Private Osborn's three years of service had at least three incidents of significance.  Firstly, beginning on 4/1/1862 Richard was furloughed in the hospital at Harrison County, MO because of an undescribed illness. The exact length of the hospital stay is not known, but it appears that by sometime the following month he was present with his unit and on duty.

Secondly, beginning on 6/27/1863 Private Osborn was absent due to having been placed on "detached service." The nature of that service is not defined. 

Finally, on 8/7/1864 our private was wounded and sent to Union Hospital #19 in Nashville, TN. Although the nature of the wounded is not known, and was apparently not life threatening, it resulted in Richard not returning to his regiment or the field. Instead, with his enlistment ending, he settled his army clothing account, collected his one hundred dollar enlistment bonus/bounty and exited the U.S. Army from his hospital bed.

With military life behind him, it appears Richard returned to his parents' farm. It is, however, unclear if that farm was still in Missouri or if, by late 1864 the Osborns were back in Illinois. Clearly known, though, is that at least by the time of the 1870 U.S. the Osborn clan had quitted Missouri and resumed farming in or near the McLean County, IL community of Bloomington.

Of particular interest in the census of 1870 is that Richard was not following in his father's farming footsteps. Instead, he had become a "student at law." According to one source, in that same 1870 year he had become sheriff of McLean County and, while sheriffing, earned a law degree.

Richard served as country sheriff from 1870 to sometime in 1871. Perhaps he stopped sheriffing when, on 8/30/1871 in McLean County he married.

Richard's bride was Kate Paffle.  Kate had been born in England sometime during 1848. When she had immigrated to America and how she and Richard met are unknowns. After marrying the couple settled in Bloomington McLean County, IL. There, Richard took up the practice of law.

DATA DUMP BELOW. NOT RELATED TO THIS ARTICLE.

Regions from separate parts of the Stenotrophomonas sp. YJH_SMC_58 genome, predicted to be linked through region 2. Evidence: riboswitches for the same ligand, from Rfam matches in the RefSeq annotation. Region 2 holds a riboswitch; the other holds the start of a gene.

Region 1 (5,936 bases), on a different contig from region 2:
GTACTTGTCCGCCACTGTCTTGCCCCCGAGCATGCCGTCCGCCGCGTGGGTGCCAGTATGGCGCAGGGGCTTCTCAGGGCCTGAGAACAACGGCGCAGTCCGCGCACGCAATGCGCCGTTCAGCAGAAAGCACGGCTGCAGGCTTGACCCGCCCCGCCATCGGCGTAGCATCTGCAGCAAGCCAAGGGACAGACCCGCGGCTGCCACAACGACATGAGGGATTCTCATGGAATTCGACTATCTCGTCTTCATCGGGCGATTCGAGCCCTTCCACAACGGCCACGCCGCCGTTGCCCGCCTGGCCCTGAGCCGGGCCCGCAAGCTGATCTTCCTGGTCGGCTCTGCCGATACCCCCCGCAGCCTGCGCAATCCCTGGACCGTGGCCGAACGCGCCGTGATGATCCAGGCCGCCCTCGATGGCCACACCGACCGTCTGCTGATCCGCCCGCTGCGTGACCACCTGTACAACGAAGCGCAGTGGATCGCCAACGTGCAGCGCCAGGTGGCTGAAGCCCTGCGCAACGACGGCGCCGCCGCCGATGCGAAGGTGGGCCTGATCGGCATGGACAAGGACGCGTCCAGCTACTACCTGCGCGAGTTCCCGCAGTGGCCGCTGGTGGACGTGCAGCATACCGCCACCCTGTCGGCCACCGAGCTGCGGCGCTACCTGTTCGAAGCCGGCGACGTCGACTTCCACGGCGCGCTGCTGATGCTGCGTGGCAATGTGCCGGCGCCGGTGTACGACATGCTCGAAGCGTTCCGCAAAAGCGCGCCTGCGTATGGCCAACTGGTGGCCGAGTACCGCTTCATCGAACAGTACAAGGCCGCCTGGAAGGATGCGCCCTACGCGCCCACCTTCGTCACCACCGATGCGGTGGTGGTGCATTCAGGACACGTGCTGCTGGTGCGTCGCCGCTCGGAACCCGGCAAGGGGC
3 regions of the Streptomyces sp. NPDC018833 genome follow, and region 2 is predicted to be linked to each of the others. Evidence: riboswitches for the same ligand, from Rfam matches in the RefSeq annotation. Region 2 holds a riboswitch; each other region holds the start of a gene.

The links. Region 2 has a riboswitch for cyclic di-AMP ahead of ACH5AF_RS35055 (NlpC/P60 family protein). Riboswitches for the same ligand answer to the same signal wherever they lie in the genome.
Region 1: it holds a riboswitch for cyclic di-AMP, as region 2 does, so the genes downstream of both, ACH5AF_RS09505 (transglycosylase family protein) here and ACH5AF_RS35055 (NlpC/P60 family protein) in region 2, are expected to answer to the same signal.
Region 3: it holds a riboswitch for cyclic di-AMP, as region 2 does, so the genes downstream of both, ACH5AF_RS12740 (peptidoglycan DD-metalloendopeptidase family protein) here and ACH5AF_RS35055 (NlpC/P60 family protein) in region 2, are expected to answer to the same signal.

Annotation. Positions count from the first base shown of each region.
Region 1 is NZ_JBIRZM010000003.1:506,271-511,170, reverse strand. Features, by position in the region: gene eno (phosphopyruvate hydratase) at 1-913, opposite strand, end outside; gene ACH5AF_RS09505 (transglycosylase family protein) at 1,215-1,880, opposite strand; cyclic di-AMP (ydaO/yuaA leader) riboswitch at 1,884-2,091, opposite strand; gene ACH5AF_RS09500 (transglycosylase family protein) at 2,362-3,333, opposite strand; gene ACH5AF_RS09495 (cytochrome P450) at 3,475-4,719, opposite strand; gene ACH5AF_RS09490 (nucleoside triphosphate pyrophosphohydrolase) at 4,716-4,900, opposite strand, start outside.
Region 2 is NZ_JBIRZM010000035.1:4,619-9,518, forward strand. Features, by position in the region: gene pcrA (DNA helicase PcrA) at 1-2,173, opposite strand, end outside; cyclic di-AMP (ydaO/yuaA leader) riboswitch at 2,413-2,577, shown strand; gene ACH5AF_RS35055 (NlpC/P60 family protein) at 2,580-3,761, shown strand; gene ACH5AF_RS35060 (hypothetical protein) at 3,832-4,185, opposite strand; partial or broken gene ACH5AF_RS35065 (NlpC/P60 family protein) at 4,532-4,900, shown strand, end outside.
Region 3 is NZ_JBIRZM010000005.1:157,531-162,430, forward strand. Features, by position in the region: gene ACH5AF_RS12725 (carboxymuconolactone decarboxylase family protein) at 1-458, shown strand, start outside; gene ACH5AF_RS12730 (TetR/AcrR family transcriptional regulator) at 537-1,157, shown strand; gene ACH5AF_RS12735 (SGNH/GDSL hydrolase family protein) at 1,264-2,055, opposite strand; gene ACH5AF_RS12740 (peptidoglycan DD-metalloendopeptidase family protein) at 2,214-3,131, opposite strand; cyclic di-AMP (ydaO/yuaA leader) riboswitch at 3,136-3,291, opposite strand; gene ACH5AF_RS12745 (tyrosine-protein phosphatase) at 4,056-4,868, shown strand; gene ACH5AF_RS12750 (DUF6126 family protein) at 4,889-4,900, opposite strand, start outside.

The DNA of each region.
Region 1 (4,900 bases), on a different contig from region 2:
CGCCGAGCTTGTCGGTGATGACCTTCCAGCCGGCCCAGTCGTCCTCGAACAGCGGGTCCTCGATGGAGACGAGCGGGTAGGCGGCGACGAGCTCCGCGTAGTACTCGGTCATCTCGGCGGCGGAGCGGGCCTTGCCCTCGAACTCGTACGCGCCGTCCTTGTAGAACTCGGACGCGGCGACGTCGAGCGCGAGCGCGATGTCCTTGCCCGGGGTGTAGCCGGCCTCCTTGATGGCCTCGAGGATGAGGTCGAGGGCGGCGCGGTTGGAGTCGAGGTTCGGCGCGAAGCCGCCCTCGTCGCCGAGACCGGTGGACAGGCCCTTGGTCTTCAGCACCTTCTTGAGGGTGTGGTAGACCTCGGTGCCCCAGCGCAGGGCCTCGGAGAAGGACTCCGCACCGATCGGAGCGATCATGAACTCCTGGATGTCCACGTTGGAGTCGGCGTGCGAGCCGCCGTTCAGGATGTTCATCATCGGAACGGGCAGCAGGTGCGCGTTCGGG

As best as can be determined, during their time together Richard and Kate produced four children. They were Lotta "Lottie" Osborn (b. 1872 IL), Walter Scott Osborn (b. 6/23/1874 IL), Frank Milton Osborn (b. 3/25/1878 IL) and George P. Osborn (b. 1882 WT).

Noting where the Osborn children were born, sometime between 1828 and 1882 the family quitted Illinois in favor of Washington Territory.  Interestingly, the U.S. Census for 1900 found Richard lodging in Seattle King County, Washington, not with his wife and children, but with one James Pettey and wife, Hannah. As both had been born in England, perhaps Hannah was Kate's sister. Even though Richard noted that he was married, why he was living with this couple and the whereabouts of Kate and the children remain "mysteries".

 On 4/2/1905 our old soldier succumbed to "bowel problems". Burial was/is in Seattle's Lake View Cemetery located near the north end of that city's Capitol Hill.

As early as 3/25/1865 Richard had applied for and been granted a U.S. Government disability pension based on his days of Civil War soldiering. Without accessing his military medical records the basis for that pension granting remains an unknown as does the amount of his monthly stipend over the ensuing years.

Not long after Richard's passing, on 5/10/1905 Kate, as his widow, applied for and was granted at least a portion of his pension stipend. Again, without accessing her pension file the nature of her financial remuneration remains unknown.

Kate Paffle Osborn died on 8/31/1910 in Seattle King County, WA. Her final resting place is not known.

 *It is surmised the W. likely Wallingford Warren or Washington.

** First name also appears as Washington in a U.S. Census tally. 

POSTED: 5/2/2023


Buried at Lake View Cemetery Seattle